After the success of the first initiative in Dijon (2014), The Progect is organizing its second international conference on the 25th, 26th and 27th May 2016 in Edinburgh, UK. This will be another opportunity to cover different aspects of progressive rock and promote awareness of current research around the world.
The Comics Grid: Journal of Comics Scholarship invites authors and artists to submit contributions for a special collection on the general topic of Jazz and Comics.
This will be an open access scholarly collection co-edited by Dr Nicolas Pillai (Birmingham City University) and Dr Ernesto Priego (City University London).
We welcome submissions from researchers, artists, graduate students, scholars, teachers, curators, publishers and librarians from any academic, disciplinary or creative background interested in the multidisciplinarystudy and/or practice of comics and jazz.
The popular forms of jazz and comics have shared similar historical and cultural tendencies. As expressions of modernism, they have been subject to the demands of the marketplace and consumed by wide and varied audiences. Yet the liberatory qualities of comics and jazz have provoked concern in moral guardians, particularly in relation to the subcultures they have generated. Recalling Bourdieu, we might note that, within these subcultures, very divergent and often incompatible judgements are fiercely defended (1983: 24). In the 21st century, both jazz and comics are accepted as art forms. However, this elevated cultural position has arguably come at a price, contributing to the restriction of some forms of jazz and comics to specialised spaces of purchase and consumption.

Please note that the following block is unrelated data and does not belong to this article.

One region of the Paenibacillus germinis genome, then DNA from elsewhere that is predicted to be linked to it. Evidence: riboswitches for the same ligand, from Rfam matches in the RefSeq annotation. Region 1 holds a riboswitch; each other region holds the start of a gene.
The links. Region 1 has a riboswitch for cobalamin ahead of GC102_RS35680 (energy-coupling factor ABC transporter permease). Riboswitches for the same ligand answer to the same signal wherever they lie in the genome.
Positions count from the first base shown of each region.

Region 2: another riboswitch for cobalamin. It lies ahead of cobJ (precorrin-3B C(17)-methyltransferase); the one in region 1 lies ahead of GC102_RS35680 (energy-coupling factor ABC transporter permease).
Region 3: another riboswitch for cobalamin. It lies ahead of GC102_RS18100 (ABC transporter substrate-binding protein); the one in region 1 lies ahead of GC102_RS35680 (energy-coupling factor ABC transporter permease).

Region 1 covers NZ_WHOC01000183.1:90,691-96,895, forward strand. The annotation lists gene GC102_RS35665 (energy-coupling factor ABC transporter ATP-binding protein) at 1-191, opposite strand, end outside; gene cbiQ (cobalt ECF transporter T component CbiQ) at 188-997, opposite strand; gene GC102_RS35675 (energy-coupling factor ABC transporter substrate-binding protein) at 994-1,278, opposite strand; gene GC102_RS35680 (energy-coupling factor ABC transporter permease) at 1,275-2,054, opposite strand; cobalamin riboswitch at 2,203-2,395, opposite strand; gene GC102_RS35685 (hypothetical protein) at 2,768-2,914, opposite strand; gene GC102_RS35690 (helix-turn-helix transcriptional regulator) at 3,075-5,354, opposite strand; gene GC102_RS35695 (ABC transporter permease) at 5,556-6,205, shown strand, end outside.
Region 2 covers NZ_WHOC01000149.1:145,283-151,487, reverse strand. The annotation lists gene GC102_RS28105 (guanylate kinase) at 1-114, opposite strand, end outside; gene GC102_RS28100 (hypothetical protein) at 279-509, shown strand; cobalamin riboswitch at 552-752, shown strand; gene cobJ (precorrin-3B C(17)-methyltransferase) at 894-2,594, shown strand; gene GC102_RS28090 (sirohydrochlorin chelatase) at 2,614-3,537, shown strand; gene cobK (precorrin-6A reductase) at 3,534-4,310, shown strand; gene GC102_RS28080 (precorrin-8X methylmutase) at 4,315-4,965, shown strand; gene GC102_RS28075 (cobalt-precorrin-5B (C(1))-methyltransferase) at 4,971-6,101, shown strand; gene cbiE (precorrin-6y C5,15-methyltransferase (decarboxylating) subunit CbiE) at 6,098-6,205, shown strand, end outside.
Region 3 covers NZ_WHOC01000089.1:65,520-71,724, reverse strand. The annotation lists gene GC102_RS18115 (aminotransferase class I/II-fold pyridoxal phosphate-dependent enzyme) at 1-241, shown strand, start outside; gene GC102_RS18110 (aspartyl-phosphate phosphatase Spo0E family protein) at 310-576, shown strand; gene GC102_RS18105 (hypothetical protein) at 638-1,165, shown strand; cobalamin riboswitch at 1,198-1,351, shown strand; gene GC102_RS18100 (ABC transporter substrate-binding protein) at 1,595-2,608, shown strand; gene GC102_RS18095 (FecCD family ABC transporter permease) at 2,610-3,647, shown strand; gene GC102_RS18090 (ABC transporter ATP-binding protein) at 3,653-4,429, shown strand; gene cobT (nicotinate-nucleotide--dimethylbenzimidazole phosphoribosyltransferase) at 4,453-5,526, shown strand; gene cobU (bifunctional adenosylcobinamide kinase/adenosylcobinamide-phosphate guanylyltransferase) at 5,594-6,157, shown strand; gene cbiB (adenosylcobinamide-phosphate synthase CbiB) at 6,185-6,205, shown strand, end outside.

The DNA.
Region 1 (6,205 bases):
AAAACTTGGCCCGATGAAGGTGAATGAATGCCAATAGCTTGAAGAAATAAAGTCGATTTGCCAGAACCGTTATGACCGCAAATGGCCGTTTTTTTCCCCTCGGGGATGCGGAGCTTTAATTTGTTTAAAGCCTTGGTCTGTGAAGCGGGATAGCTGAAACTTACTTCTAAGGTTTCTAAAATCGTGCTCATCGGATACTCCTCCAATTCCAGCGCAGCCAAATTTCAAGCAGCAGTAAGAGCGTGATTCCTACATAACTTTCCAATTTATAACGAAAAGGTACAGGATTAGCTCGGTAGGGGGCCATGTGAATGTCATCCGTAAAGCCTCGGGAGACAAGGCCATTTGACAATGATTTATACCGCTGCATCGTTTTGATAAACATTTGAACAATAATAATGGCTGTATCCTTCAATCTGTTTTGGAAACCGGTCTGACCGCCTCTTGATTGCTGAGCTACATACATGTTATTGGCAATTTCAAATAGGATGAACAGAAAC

The latest edition of the newsletter of the IASPM UK and Ireland branch, edited by Michalis Poupazis, is now available to download or view online.
A Research Project based at the Department of Music, St Patrick’s College, Dublin City University, funded by Fáilte Ireland
CALL FOR PARTICIPANTS
‘Mapping Popular Music in Dublin’ is the first comprehensive research study on popular music in Dublin today, based at St Patrick’s College, Dublin City University and funded by Fáilte Ireland. The project aims to map popular music experience in Dublin by looking at popular music from the viewpoint of fans (citizens and tourists), musicians, and music industry personnel. The purpose is to inform tourism, culture and music industry organisations by providing the first comprehensive overview of popular music experience in Dublin to date.
29th – 30th October 2015
Birmingham City University
DEADLINE EXTENDED TO 31st JULY 2015
CONFIRMED KEYNOTE SPEAKERS:
Dr Alistair Gordon (De Montfort University)
Dr Pete Dale (Manchester Metropolitan University)
Following the dynamic emergence of punk in the UK, USA and Europe in the 1970s, the subculture spread widely. As punk and new wave gained commercial and critical success, together with an attractive notoriety, it soon began an ongoing journey around the globe – both as a product and as an ideology. Punk, then, despite its omnipresence in contemporary underground and popular cultures, is clearly more than legacy music. More than forty years after the proto-punk progenitors of Detroit and New York unconsciously launched an underground revolution, to continue what some of the 60’s and 70’s anarchic counter culture propagated, and after untold premature obituaries, it appears that punk – in terms of music, philosophy, and identity – remains in rude health.